My nieces can’t wait to “carve” these pumpkins and start asking about them the minute the Cider Mills open every September. The secret ingredient in these Baby Pumpkin Cheesecakes isn’t the pumpkin. Most people never figure it out until I tell them, and even then, they don’t believe me because it’s an ingredient most people don’t associate with cheesecakes.
Canadian maple syrup is the magic behind this mini pumpkin patch and one of the many reasons we look forward to fall every year. From a culinary standpoint, maple syrup has the unique ability to heighten and enhance individual ingredients, and thus quite favorably, impact the overall taste and textural outcome of recipes without overpowering the final result. 100% pure Canadian maple syrup yields a deliciously moist, dense and perfectly creamy cheesecake.
And for a year-round treat, simply garnish the top of the cheesecakes with some maple sugar!
Note: You can find mini cheesecake pans just about anywhere including Target, Sur La Table, Williams Sonoma and at many online sites such as Amazon.com.
BABY PUMPKIN CHEESECAKES
Yield: 24 – 30 mini cheesecakes, depending on pan
- 1/2 cup graham cracker or chocolate cookie crumbs
- 2 tablespoons pure Canadian maple syrup
- 2 tablespoons butter, melted – lessen as needed
- 12 ounces cream cheese, softened
- 3/4 cup pure Canadian maple syrup
- 2 large eggs
- 2 tablespoons semisweet chocolate, melted
- 1 cup fresh or canned pumpkin puree
- 1 1/2 teaspoons ground cinnamon
- 1/4 teaspoon ground nutmeg, optional
- 1/4 teaspoon salt
- 1/8 teaspoon allspice
Garnish (optional): 1/2 teaspoon of maple sugar (to taste)
Preheat the oven to 325º F. Spray each cup of mini cheesecake pan with cooking spray or lightly grease with butter. Set aside.
To prepare the crust: In a small bowl, mix together crumbs, pure Canadian maple syrup and butter. Spoon a think layer of crust filling into each cup. Using the handle of a whisk or spatula, pat crumbs down flat.
Bake the crusts until set, about 8-10 minutes. Remove from oven and reduce heat to 300º F.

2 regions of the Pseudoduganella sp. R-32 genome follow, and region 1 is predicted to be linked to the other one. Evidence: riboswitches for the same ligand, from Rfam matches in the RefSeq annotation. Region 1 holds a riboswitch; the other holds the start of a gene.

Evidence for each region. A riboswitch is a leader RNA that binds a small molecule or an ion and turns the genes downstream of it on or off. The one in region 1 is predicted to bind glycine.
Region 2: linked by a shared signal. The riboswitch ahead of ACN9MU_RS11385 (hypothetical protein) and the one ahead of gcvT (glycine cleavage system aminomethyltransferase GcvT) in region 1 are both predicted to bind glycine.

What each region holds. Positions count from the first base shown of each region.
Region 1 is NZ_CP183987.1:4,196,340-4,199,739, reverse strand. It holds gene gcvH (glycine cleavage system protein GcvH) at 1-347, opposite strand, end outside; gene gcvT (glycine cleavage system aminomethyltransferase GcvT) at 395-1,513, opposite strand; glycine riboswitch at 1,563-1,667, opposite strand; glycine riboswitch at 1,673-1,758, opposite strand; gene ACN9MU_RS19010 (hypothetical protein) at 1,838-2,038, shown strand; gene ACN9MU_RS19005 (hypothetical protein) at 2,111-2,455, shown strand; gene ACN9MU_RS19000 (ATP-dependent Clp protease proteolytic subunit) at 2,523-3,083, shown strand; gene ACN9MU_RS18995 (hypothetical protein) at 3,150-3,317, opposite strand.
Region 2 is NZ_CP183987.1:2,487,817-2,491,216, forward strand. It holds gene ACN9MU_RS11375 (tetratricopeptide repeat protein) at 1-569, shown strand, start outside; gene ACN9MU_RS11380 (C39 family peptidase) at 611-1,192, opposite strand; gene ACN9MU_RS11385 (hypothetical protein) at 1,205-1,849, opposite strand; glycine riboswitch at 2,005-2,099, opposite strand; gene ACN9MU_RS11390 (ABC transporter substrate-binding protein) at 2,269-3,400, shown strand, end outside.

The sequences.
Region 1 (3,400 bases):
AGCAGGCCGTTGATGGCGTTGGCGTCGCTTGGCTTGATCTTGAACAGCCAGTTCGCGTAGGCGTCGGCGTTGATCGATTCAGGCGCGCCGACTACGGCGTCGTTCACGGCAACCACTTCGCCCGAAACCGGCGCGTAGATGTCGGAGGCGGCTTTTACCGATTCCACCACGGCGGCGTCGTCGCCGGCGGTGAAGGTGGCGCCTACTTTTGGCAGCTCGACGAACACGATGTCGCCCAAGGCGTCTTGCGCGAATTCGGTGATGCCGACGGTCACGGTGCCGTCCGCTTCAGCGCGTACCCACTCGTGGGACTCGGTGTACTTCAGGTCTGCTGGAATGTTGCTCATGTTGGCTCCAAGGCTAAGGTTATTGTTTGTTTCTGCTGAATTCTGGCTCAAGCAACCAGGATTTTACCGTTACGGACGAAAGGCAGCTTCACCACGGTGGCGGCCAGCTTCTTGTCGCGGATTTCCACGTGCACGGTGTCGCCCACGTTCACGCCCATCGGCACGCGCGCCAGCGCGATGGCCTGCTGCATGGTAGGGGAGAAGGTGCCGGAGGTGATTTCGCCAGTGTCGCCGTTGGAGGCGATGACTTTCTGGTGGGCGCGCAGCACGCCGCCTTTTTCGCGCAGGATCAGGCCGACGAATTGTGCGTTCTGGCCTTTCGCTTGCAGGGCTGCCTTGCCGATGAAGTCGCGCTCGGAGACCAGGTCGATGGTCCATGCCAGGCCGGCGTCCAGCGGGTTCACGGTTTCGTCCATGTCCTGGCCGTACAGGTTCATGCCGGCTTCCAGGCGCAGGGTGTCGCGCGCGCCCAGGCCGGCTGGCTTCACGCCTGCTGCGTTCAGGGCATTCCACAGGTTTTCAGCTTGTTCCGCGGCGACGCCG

To prepare the filling: In the bowl of an electric mixer, blend together the cream cheese and pure Canadian maple syrup. Scrape down the sides and bottom of the bowl, and add the eggs one at a time, mixing until smooth.
If piping pumpkin faces out of filling: Remove 1/4 cup of batter and mix with the melted chocolate. Set aside. If not, skip to next step.
Add the pumpkin puree, cinnamon, nutmeg (if using), salt and allspice and mix until smooth. Pour the batter into a large measuring cup or container with a pour spout and divide among the cups to 3/4 full. Use pastry bag to pipe faces onto the cakes by placing the tip just below the surface of the filling.
Bake the cakes for 16 to 20 minutes or until set around the edges with a dime-sized middle that still looks soft. Remove from the oven, and cool for 30 minutes or so before refrigerating. Cover and refrigerate for several hours. Unmold cheesecakes.
Note: You may have leftover crust filling. Store in freezer. Keeps well.
Difficulty: Medium easy
Prep time: 1 casual hour
Cook time: 20 minutes to cook, 30 minutes to cool
Pumpkin faces: To create the pumpkin faces on the baby cheesecakes, the recipe calls for you to melt 3/4 ounces of semisweet chocolate and add it to 1/4 cup of the cheesecake batter and then pour it into a pastry bag. Once the cheesecake batter is divided among the cups in the cheesecake pan and before baking, the recipe calls for you to pipe the chocolate batter onto pumpkin faces. I found this to be time-consuming and awkward. Admittedly, I’m not a pastry chef and I have little patience for these Martha Stewart kinds of projects. That said, the cheesecakes in their catalogs are lovely. And the technique is very doable.
Pumpkin faces for dummies: I tested the recipe a second time and decorated the pumpkin cheesecakes after they came out of the oven using store-bought decorating frostings in the tube. It was a whole lot easier and is something you can do with your kids.
For a year-round version, leave off the pumpkin faces and top the cheesecakes with some maple sugar.